Winners in contest for architectural and landscaping upgrades at world-famous burial ground to be announced in May

Highgate Cemetery 3

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The grade I-listed cemetery was built in 1839 and quickly became a fashionable spot for Victorians to bury their dead

Stirling Prize-winning architect Caruso St John has been announced as one of six finalists in a competition to rejuvenate the grade I-listed Highgate Cemetery in north London.

The practice will face off against Dow Jones, Hopkins, Manalo & White, Mica Architects and Purcell in the contest to design a revival of the decaying Victorian cemetery.

Built in 1839 as one of London’s “Magnificent Seven” cemeteries, which were designed to ease overcrowding at the capital’s inner-city burial grounds, the site quickly became a fashionable spot for Victorians to lay their dead to rest.

Highgate Cemetery 1

The thickly wooded burial ground is under threat from uncontrolled trees and climate change

Famous names buried there include Communist writer Karl Marx, painter Lucian Freud, writer Douglas Adams, singer George Michael, historian Eric Hobsbawm and murdered Russian dissident Alexander Litvinenko, whose remains are buried in a lead casket to contain the radiation from the polonium-210 used in his 2006 assassination.

It is also the resting place of several notable architects, including British Library designer Colin St John Wilson, Victorian City of London architect James Bunstone Bunning and theatre architect Frank Matcham, who designed several world renowned West End theatres including the London Palladium, the London Hippodrome, the London Coliseum and Victoria Palace, as well as the Hackney Empire.

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Famous names buried in the cemetery include Douglas Adams, Lucian Freud and George Michael

The two-stage competition was launched by the Friends of Highgate Cemetery Trust in November last year to ensure the site, famous for its elaborate gothic tombs and wild, overgrown greenery, is protected for future generations.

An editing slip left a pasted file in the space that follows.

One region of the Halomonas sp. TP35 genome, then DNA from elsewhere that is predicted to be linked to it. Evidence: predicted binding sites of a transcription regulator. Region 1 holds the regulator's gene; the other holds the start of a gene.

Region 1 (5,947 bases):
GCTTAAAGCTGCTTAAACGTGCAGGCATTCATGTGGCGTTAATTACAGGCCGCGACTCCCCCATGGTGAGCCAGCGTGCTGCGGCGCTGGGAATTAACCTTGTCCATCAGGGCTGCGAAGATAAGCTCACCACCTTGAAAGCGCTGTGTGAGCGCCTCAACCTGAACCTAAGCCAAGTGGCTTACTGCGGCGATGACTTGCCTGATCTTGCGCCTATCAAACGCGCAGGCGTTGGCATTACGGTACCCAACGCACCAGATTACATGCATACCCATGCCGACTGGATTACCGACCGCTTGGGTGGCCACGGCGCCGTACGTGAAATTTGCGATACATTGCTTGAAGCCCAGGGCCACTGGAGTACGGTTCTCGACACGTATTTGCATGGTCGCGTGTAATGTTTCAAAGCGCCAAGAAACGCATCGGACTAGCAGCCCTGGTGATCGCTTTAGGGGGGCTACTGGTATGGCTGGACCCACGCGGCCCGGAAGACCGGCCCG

The trust said last year that the cemetery, where around 170,000 souls are buried in 53,000 graves, is under threat from the encroachments of uncontrolled tree growth and climate change which has damaged monuments, paths and the site’s historic drainage system.

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The cemetery’s grade I-listed grave of Karl Marx

Four landscape architects have also been announced as finalists in a parallel competition to produce a masterplan for the cemetery over the next 25 years.

Colvin and Moggridge, Gustafson Porter and Bowman, J&L Gibbons and Periscope have all made it to the final stage of the competition.

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The Friends of Highgate Cemetery Trust said that the site’s historic monuments were in need of conservation

The finalists of both the landscape and architectural projects competition will both present their ideas before an online public exhibition in April, with the winners to be announced in May - although trust chair Martin Adeney said that it will be “some time” before work begins.

Adeney added that the trust will work with the winners to ”ensure the cemetery remains the place of enchantment which so many people value, whose carefully tended natural environment provides sanctuary for those buried here and their loved ones, as well as the thousands who visit”.

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The winners of both the architectural and landscape competitions will be announced in May